You don't have to understand Quantum Computing

But you do need to know something about it. Without having to be a quantum engineer, here are a couple of things to help you get your head around quantum computing and why it will transform our world.

Quantum Computing is changing computing like the first iPhone revolutionised mobile telephones. Quantum Computing will overtake classical computing as we know it and may even obliterate it.

Small and fast but not clever enough

Over time, computers have become smaller and smaller, reaching their pocket size today. The various bits allowing fast data transmission are now so small that they are invisible to the human eye. These microchips are basically wafers of semi-conductor material (mostly silicon) loaded with billions of transistors. And today’s computers literally need billions of transistors to complete tasks and make simple decisions. The more transistors, the more decisions and the more complex calculations can be undertaken. However, today’s computers are linear; they do basic arithmetic at high speed in linear fashion, which is time consuming. Google Maps for example, will calculate the best way to travel from A to B. It will look at the various options one by one and then choose the best. Due to mega processing power, it can calculate the options quickly enough to come up with an adequate and acceptable answer at high speed. But the size of the chips are now reaching the limits of size, hence the speed can’t increase much and the classical computer will be unable to calculate very complex matters in an acceptable amount of time.

So what if a computer is faced with calculations that have gazillions of probabilities and where the variables change constantly too? This type of analysing and calculating data for optimisation is way beyond what computers are able to do today, unless they have months or years to run these programs, no matter how clever the algorithms. It is the limit of linear computing power.

Fast, Furious and Unstoppable: Quantum Power

Fast and furious, Quantum computing borrows its name form Quantum Physics. Why? Quantum Physics explains how everything in the natural world works: it studies the nature of the particles that make up matter and the forces with which they interact. Quantum particles defy human logic or rules; they move forward and backward in time and can exist in 2 places at the same time. This is what Quantum Computing aims to do. It mimics the behaviour of these particles in order to calculate hugely complex issues quickly. It abandons the linear model and brings in incredible creativity and irrationality as well as forward, backward and simultaneous thinking that has the ability to scale at unprecedented speed.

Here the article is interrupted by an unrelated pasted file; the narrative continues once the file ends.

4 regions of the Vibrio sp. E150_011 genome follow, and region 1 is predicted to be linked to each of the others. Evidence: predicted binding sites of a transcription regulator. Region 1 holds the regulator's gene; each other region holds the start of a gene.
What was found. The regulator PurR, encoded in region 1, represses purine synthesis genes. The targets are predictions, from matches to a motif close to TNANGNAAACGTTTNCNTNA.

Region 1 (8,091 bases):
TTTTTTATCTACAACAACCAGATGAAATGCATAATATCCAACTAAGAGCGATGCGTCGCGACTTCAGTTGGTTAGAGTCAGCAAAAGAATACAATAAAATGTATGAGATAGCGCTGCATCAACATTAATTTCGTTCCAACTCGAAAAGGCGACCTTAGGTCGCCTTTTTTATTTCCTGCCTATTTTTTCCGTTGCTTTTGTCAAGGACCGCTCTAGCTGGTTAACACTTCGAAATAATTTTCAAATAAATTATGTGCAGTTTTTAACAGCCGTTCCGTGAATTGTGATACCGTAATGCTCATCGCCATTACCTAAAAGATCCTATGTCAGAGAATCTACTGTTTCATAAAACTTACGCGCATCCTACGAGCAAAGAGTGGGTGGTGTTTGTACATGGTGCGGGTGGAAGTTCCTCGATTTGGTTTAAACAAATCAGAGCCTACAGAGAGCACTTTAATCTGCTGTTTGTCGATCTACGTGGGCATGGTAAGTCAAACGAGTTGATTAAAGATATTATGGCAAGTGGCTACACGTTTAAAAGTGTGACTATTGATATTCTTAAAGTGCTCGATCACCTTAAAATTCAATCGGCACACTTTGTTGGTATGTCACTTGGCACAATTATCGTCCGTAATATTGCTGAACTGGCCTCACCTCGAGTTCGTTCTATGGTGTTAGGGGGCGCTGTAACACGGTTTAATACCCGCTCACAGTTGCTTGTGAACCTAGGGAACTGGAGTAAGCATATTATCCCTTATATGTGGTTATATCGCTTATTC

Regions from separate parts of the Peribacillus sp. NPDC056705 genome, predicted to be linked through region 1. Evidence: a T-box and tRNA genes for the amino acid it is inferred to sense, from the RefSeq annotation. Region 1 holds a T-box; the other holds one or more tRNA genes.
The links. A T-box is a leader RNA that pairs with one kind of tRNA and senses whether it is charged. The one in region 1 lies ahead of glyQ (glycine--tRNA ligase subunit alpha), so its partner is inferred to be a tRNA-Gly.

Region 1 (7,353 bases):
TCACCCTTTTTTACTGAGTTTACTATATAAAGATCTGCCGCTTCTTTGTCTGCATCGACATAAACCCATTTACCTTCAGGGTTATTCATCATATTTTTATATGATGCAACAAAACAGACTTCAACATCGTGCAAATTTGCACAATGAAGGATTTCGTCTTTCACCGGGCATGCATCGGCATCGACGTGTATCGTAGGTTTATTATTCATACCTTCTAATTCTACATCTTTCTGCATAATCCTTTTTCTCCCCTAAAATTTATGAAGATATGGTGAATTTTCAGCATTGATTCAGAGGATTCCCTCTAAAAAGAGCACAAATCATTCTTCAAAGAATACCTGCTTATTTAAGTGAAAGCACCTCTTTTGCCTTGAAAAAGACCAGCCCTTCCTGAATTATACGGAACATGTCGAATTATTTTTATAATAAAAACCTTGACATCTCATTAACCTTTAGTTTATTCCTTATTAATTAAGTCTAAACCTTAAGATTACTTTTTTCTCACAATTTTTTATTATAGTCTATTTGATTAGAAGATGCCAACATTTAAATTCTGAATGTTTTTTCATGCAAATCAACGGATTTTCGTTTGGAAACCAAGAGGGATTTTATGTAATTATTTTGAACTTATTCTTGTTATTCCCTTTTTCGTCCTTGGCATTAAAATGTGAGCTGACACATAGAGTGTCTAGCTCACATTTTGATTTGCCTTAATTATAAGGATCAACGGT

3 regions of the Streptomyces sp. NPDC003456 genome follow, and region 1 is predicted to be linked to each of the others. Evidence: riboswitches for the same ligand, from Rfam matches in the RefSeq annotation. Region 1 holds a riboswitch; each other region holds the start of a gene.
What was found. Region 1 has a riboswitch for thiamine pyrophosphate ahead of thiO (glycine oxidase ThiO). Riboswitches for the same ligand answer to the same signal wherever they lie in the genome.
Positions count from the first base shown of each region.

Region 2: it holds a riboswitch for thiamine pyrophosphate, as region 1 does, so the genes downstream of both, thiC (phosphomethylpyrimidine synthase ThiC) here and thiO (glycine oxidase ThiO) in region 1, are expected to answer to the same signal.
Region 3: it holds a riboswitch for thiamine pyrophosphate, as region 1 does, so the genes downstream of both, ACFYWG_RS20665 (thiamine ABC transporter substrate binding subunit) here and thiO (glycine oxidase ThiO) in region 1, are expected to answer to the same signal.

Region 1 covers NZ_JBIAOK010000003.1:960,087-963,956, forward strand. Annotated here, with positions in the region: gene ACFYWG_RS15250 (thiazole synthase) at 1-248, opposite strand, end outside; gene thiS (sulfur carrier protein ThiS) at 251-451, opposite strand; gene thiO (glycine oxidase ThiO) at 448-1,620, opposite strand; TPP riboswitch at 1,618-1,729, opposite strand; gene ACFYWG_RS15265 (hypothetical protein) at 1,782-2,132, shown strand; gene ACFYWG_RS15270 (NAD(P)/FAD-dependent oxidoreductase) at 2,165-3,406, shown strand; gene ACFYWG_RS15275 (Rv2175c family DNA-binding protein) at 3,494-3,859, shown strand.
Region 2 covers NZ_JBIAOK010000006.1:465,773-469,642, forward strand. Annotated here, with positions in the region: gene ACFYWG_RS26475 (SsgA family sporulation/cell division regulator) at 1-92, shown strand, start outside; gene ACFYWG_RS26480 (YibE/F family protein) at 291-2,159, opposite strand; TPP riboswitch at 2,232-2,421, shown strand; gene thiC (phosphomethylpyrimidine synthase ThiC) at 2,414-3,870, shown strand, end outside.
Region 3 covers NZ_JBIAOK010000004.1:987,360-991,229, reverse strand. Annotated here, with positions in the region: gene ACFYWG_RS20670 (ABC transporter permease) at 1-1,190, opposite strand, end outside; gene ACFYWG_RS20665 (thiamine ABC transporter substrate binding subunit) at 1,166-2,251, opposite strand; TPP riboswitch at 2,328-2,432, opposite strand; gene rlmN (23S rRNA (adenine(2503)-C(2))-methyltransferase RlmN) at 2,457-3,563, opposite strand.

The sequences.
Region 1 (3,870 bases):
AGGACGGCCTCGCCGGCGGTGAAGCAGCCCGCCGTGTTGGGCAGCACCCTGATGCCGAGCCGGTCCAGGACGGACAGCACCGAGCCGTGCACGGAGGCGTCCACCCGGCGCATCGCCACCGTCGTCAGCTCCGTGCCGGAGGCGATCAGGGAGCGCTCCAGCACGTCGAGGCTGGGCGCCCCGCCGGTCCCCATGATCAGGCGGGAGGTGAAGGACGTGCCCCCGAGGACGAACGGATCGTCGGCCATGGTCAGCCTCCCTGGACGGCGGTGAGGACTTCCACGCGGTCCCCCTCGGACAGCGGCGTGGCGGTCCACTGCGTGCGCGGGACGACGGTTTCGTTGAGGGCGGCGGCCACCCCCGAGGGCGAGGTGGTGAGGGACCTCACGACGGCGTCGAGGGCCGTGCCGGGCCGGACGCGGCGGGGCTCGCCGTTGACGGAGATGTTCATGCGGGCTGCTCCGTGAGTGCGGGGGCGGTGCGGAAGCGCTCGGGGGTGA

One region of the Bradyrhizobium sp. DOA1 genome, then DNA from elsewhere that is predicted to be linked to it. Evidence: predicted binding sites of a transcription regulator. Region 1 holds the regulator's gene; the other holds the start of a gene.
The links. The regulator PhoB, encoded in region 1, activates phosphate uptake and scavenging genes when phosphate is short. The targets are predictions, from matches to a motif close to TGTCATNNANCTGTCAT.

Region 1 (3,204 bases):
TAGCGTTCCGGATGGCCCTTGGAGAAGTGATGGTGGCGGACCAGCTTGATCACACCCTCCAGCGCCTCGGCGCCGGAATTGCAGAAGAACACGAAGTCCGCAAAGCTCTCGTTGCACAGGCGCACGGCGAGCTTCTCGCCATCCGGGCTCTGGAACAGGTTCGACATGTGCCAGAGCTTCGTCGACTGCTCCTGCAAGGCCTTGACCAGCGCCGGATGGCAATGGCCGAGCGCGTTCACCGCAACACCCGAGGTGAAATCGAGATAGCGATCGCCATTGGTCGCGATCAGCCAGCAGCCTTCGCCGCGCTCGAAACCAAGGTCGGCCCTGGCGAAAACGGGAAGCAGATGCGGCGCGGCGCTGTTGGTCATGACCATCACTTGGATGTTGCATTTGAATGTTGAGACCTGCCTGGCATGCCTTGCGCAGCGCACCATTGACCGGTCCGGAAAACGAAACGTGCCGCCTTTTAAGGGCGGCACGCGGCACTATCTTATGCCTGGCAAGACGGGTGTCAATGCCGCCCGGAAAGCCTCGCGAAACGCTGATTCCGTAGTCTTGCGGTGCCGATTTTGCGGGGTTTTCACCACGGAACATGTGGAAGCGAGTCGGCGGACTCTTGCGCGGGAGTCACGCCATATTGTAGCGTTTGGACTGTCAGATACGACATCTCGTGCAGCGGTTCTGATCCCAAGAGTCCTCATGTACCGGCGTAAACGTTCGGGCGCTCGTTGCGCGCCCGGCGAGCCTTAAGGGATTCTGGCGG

Endless possibilities

Without going into the technicalities of how this works, let’s think of some examples of how Quantum computing will create a sea change in how we do things today, as we will have the power to solve many complex things superfast. Think of medicine: Quantum computing can calculate the millions of different variations of a drug and come up with the combination that is most effective. It can calculate real-time traffic situations in cities and direct people to the most efficient routes and minimise accidents (Quantum computing is key in self driving technology) or it can plan- in real time - the best path for planes to take off and land to minimise fuel consumption. It can calculate the utmost accurate weather forecasts as it is able to calculate all – constantly changing - variables in real time. It will equally blast through the complexities of the crypto world as the lengthy and labyrinthian computations needed to approve and verify crypto transactions (proof of work), can be done in seconds. Quantum computing is like the ultimate super-brain.

Lastly, to get an idea of the exponentiality of the power of quantum, imagine a table of 10 at a sit-down dinner. How many different possibilities are there to sit these 10 people at the table? Each person individually has 10 different places to sit, but that number of seat options grows exponentially if you take into account the variations of whom each person can sit next to. The variations of seating 10 people at this table are in fact 3.6 million, i.e the factorial of 10. Try to calculate that with your iPhone. You may need some Quantum power to help you out.

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